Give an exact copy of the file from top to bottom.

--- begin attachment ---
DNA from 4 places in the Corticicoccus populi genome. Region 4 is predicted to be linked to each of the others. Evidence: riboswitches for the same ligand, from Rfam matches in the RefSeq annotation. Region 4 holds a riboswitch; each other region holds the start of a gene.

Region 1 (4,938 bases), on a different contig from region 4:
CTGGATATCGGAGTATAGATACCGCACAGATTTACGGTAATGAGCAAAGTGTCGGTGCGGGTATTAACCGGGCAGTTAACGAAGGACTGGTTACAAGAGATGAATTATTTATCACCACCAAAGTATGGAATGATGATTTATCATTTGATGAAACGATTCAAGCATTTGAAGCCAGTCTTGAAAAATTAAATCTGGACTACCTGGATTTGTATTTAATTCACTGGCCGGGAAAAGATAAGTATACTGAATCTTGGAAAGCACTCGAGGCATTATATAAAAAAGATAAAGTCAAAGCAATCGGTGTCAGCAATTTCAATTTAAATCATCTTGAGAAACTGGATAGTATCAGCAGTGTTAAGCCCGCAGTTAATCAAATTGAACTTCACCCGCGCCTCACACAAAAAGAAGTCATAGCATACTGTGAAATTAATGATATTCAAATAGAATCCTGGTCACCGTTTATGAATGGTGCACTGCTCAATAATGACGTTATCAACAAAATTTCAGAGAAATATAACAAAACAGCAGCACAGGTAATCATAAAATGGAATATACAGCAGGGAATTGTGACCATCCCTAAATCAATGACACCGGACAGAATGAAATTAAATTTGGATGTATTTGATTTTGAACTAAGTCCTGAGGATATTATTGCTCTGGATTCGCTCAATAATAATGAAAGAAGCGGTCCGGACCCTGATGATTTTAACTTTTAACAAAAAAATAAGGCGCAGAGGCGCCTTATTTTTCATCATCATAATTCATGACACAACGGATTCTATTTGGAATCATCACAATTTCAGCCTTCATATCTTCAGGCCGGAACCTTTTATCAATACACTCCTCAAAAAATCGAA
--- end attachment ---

DNA from 4 places in the Corticicoccus populi genome. Region 4 is predicted to be linked to each of the others. Evidence: riboswitches for the same ligand, from Rfam matches in the RefSeq annotation. Region 4 holds a riboswitch; each other region holds the start of a gene.

Region 1 (4,938 bases), on a different contig from region 4:
CTGGATATCGGAGTATAGATACCGCACAGATTTACGGTAATGAGCAAAGTGTCGGTGCGGGTATTAACCGGGCAGTTAACGAAGGACTGGTTACAAGAGATGAATTATTTATCACCACCAAAGTATGGAATGATGATTTATCATTTGATGAAACGATTCAAGCATTTGAAGCCAGTCTTGAAAAATTAAATCTGGACTACCTGGATTTGTATTTAATTCACTGGCCGGGAAAAGATAAGTATACTGAATCTTGGAAAGCACTCGAGGCATTATATAAAAAAGATAAAGTCAAAGCAATCGGTGTCAGCAATTTCAATTTAAATCATCTTGAGAAACTGGATAGTATCAGCAGTGTTAAGCCCGCAGTTAATCAAATTGAACTTCACCCGCGCCTCACACAAAAAGAAGTCATAGCATACTGTGAAATTAATGATATTCAAATAGAATCCTGGTCACCGTTTATGAATGGTGCACTGCTCAATAATGACGTTATCAACAAAATTTCAGAGAAATATAACAAAACAGCAGCACAGGTAATCATAAAATGGAATATACAGCAGGGAATTGTGACCATCCCTAAATCAATGACACCGGACAGAATGAAATTAAATTTGGATGTATTTGATTTTGAACTAAGTCCTGAGGATATTATTGCTCTGGATTCGCTCAATAATAATGAAAGAAGCGGTCCGGACCCTGATGATTTTAACTTTTAACAAAAAAATAAGGCGCAGAGGCGCCTTATTTTTCATCATCATAATTCATGACACAACGGATTCTATTTGGAATCATCACAATTTCAGCCTTCATATCTTCAGGCCGGAACCTTTTATCAATACACTCCTCAAAAAATCGAA